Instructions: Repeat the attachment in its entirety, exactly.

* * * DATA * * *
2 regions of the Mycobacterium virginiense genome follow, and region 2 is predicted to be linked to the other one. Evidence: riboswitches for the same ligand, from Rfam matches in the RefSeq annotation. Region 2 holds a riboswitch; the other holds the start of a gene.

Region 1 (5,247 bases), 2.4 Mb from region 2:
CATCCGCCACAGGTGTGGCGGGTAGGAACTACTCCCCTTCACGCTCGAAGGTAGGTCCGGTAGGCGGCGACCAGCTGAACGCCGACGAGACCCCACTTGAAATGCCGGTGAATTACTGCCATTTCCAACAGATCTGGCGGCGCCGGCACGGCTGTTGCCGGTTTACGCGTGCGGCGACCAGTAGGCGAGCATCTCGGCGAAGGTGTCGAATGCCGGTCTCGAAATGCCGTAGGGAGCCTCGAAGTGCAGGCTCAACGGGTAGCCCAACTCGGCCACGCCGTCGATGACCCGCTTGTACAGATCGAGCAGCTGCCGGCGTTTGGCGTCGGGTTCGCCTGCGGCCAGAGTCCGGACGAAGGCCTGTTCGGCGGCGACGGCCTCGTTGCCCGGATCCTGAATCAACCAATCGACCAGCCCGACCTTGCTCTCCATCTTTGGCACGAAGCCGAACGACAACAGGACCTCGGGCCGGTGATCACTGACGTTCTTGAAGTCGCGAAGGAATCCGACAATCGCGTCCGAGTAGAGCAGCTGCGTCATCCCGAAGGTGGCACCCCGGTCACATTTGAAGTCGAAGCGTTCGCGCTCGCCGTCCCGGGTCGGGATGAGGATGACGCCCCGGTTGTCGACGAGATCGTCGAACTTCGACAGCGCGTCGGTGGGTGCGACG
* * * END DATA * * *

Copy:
2 regions of the Mycobacterium virginiense genome follow, and region 2 is predicted to be linked to the other one. Evidence: riboswitches for the same ligand, from Rfam matches in the RefSeq annotation. Region 2 holds a riboswitch; the other holds the start of a gene.

Region 1 (5,247 bases), 2.4 Mb from region 2:
CATCCGCCACAGGTGTGGCGGGTAGGAACTACTCCCCTTCACGCTCGAAGGTAGGTCCGGTAGGCGGCGACCAGCTGAACGCCGACGAGACCCCACTTGAAATGCCGGTGAATTACTGCCATTTCCAACAGATCTGGCGGCGCCGGCACGGCTGTTGCCGGTTTACGCGTGCGGCGACCAGTAGGCGAGCATCTCGGCGAAGGTGTCGAATGCCGGTCTCGAAATGCCGTAGGGAGCCTCGAAGTGCAGGCTCAACGGGTAGCCCAACTCGGCCACGCCGTCGATGACCCGCTTGTACAGATCGAGCAGCTGCCGGCGTTTGGCGTCGGGTTCGCCTGCGGCCAGAGTCCGGACGAAGGCCTGTTCGGCGGCGACGGCCTCGTTGCCCGGATCCTGAATCAACCAATCGACCAGCCCGACCTTGCTCTCCATCTTTGGCACGAAGCCGAACGACAACAGGACCTCGGGCCGGTGATCACTGACGTTCTTGAAGTCGCGAAGGAATCCGACAATCGCGTCCGAGTAGAGCAGCTGCGTCATCCCGAAGGTGGCACCCCGGTCACATTTGAAGTCGAAGCGTTCGCGCTCGCCGTCCCGGGTCGGGATGAGGATGACGCCCCGGTTGTCGACGAGATCGTCGAACTTCGACAGCGCGTCGGTGGGTGCGACG